I posted a while back on the various Antivirus apps available for the Mac. Anyone interested in an update should have a look at the article on Macworld that looks at the threat and makes some interesting points. And don’t forget that Windows running in a virtual machine (using VMware, Parallels or the free Virtualbox) is still Windows so needs protection.
One of the comments left after the article raised a good point, why hasn’t there been a major security breach of Mac OS X? Now that the Mac’s market share is growing there would be a lot of publicity for whoever writes the first widespread security threat, so where is it? is this luck, or is Apple doing something right?
The big push doesn’t start until Monday, but the third release of the OpenOffice.org office suite is now available from mirror servers. I grabbed the Mac version (with native Aqua interface) from the UK mirror server a short time ago but there is a long list of worldwide mirror servers at the distribution.openoffice.org site.
I had a quick play with the suite this morning and so far I’m impressed. The Writer component managed to import my CV (resume) with no problems. It’s a Word document with lots of fancy tables so the software coped well to keep all the elements where they should be. The interface looks a little dated with white toolbars, but for a free office suite the Mac version of OOo 3.0 looks like a highly usable bargain. Also available for Linux, Solaris and Windows, read on for a screenshot gallery. Read more…
Firefox 3 was due to hit the download sites at 6pm UK time but it’s just appeared at mozilla.com. Download the version for your OS here or choose an OS and language here. Spreadfirefox.com appears to be down at the moment, so hopefully this won’t interfere with the world record attempt.
A while back I compared the three biggest Virtualisation products for the Mac. Parallels, VMware Fusion and VirtualBox are all impressive products that performed equally, and I used the free Virtualbox for my occasional Windows needs. Parallels was part of the recent MacUpdate bundle which I bought, so I’ve been using that most recently. It’s been running well and seems more responsive than the previous versions I tried.
The reason for this recap is that VMware Fusion 2 beta 1 has been released, and adds some interesting new features. Multi display support will please some users, even if support for eight monitors is very niche. Importing Parallels and Virtual PC machines is a useful if late addition. DirectX 9.0 Shader Model 2 is perhaps the most interesting, and I’m wondering how well this will work on my hackintosh. Perhaps the biggest improvement is that version 2 allows any printer attached to your Mac to be used direct from Windows without installing drivers.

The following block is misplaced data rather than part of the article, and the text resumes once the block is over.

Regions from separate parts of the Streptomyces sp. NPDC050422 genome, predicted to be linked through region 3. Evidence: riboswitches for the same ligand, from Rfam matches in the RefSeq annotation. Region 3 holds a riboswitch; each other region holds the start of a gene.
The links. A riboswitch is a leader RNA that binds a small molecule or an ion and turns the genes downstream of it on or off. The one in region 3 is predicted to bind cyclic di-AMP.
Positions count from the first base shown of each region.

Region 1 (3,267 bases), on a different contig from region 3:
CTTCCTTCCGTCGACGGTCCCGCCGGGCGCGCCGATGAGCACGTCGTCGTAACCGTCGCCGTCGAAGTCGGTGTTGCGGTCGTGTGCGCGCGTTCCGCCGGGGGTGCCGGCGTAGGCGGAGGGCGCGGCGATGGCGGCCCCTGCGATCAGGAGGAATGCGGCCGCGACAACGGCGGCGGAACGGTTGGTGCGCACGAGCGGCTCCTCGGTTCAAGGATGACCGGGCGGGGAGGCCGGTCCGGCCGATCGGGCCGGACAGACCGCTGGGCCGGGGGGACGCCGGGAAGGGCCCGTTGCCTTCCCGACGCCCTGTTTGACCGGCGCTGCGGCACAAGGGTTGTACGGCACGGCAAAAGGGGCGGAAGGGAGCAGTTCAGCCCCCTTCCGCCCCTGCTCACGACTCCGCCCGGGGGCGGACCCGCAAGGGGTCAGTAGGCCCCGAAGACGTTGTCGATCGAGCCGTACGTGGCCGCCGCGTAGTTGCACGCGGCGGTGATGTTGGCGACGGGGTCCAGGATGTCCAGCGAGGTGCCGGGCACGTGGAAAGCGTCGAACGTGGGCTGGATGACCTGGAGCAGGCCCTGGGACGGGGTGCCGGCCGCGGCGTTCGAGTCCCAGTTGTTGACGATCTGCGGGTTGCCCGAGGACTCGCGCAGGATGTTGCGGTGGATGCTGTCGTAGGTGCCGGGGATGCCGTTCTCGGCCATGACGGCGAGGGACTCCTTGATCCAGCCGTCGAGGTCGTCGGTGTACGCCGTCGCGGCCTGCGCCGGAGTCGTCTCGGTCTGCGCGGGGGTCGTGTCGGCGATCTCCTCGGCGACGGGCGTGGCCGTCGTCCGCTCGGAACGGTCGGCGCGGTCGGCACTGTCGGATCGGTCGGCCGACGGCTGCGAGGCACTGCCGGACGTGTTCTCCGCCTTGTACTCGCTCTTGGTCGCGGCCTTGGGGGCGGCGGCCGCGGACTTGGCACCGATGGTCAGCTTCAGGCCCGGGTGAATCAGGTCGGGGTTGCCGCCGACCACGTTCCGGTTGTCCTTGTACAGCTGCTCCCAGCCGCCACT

Also new is an updated version 1.6 of Virtualbox. It’s now out of beta, although there are a few things still not supported:
Currently, we are aware of the following restrictions:
• No support for Host Interface Networking
• No support for Internal Networking
• No support for audio input
• No support for VT-x/AMD-V (rarely required)
• No support for raw disk access
• The numlock emulation isn’t implemented yet
• The VirtualBox kernel extension is currently accessible from all user accounts
Note that we are planning to address all known issues.
Things are certainly moving on in the Mac virtualisation market, so I’ll be trying all three products again this week with some updated results to follow.
When details of the next version of Microsoft Windows first started appearing, there was much talk of it being a lot more modular in nature. There were even Microsoft demo’s’ of a bare bones ‘MinWin’ that removed the many layers of Vista and gave a fast and compact core that used 40Mb or Ram and 25Mb of disk space. For once it sounded like Microsoft’s engineers were leading the development of Windows 7 instead of the marketing teams.
Unfortunately thing don’t seem to be going the way I had hoped. Arstechnica has an article titled ‘Why modular Windows will suck for Microsoft and suck for you’ that makes a good argument for why it’s not a good idea. It’s all about the way in which Windows will become modular, using software or services that are bought individually or subscribed to. If you want the full Windows package you end up paying more for it, or users who want to strip out the bits they don’t use could get a cheaper deal. Read more…